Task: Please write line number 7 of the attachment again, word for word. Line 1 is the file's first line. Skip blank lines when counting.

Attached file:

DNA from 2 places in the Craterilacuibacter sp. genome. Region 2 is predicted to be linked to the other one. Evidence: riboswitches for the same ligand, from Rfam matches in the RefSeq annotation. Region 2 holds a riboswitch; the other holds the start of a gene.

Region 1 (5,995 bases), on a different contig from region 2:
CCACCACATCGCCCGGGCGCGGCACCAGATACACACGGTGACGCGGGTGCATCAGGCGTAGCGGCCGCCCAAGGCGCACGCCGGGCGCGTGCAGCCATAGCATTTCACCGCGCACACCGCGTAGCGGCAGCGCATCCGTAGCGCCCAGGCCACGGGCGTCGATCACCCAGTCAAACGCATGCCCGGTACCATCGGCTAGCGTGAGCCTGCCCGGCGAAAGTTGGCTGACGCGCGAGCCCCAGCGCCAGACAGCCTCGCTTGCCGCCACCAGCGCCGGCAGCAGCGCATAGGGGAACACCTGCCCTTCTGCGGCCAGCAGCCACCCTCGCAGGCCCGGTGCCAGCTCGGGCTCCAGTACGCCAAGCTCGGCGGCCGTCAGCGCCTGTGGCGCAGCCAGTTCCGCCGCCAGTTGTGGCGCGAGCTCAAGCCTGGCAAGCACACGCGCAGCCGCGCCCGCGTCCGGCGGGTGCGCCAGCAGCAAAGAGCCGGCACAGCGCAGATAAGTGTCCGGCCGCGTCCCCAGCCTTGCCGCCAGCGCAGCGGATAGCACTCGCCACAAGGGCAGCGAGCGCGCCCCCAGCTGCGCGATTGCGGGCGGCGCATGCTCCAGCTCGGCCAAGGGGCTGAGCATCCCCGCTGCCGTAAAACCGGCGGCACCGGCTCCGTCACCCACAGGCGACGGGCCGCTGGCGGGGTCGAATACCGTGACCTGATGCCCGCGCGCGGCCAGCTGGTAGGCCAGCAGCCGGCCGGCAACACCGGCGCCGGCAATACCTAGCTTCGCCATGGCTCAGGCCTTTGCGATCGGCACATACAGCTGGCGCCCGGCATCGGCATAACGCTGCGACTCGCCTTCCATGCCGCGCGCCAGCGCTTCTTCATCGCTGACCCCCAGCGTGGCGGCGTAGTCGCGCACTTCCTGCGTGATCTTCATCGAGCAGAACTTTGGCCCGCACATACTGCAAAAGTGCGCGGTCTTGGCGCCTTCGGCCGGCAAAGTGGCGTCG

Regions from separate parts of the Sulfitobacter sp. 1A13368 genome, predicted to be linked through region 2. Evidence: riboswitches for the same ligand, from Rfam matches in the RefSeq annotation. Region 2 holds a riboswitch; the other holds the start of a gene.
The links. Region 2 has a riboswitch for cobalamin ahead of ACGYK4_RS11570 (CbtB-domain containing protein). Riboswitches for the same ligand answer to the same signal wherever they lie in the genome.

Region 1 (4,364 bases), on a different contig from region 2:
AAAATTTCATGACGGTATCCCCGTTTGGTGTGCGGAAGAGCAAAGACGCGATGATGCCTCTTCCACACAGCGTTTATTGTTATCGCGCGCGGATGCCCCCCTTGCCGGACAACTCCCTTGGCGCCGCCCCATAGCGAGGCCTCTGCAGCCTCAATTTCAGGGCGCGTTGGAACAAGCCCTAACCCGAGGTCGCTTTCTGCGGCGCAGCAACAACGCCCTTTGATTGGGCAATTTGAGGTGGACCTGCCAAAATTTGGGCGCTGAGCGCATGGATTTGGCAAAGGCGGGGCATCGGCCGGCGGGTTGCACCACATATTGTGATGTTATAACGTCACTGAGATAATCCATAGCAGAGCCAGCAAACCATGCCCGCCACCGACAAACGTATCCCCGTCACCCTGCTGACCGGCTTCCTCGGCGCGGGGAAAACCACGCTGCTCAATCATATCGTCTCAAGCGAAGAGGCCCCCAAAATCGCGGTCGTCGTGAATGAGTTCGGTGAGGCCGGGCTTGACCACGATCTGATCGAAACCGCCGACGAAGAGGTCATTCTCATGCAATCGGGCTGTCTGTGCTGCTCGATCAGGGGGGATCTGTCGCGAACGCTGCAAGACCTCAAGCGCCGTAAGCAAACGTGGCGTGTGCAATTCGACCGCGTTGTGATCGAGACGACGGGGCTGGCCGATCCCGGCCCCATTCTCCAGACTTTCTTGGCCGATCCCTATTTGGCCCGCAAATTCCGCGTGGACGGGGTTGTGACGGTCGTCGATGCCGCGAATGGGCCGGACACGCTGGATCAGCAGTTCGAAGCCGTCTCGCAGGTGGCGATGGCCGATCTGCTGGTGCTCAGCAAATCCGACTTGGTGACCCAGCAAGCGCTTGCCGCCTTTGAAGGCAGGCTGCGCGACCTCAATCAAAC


AAAATTTCATGACGGTATCCCCGTTTGGTGTGCGGAAGAGCAAAGACGCGATGATGCCTCTTCCACACAGCGTTTATTGTTATCGCGCGCGGATGCCCCCCTTGCCGGACAACTCCCTTGGCGCCGCCCCATAGCGAGGCCTCTGCAGCCTCAATTTCAGGGCGCGTTGGAACAAGCCCTAACCCGAGGTCGCTTTCTGCGGCGCAGCAACAACGCCCTTTGATTGGGCAATTTGAGGTGGACCTGCCAAAATTTGGGCGCTGAGCGCATGGATTTGGCAAAGGCGGGGCATCGGCCGGCGGGTTGCACCACATATTGTGATGTTATAACGTCACTGAGATAATCCATAGCAGAGCCAGCAAACCATGCCCGCCACCGACAAACGTATCCCCGTCACCCTGCTGACCGGCTTCCTCGGCGCGGGGAAAACCACGCTGCTCAATCATATCGTCTCAAGCGAAGAGGCCCCCAAAATCGCGGTCGTCGTGAATGAGTTCGGTGAGGCCGGGCTTGACCACGATCTGATCGAAACCGCCGACGAAGAGGTCATTCTCATGCAATCGGGCTGTCTGTGCTGCTCGATCAGGGGGGATCTGTCGCGAACGCTGCAAGACCTCAAGCGCCGTAAGCAAACGTGGCGTGTGCAATTCGACCGCGTTGTGATCGAGACGACGGGGCTGGCCGATCCCGGCCCCATTCTCCAGACTTTCTTGGCCGATCCCTATTTGGCCCGCAAATTCCGCGTGGACGGGGTTGTGACGGTCGTCGATGCCGCGAATGGGCCGGACACGCTGGATCAGCAGTTCGAAGCCGTCTCGCAGGTGGCGATGGCCGATCTGCTGGTGCTCAGCAAATCCGACTTGGTGACCCAGCAAGCGCTTGCCGCCTTTGAAGGCAGGCTGCGCGACCTCAATCAAAC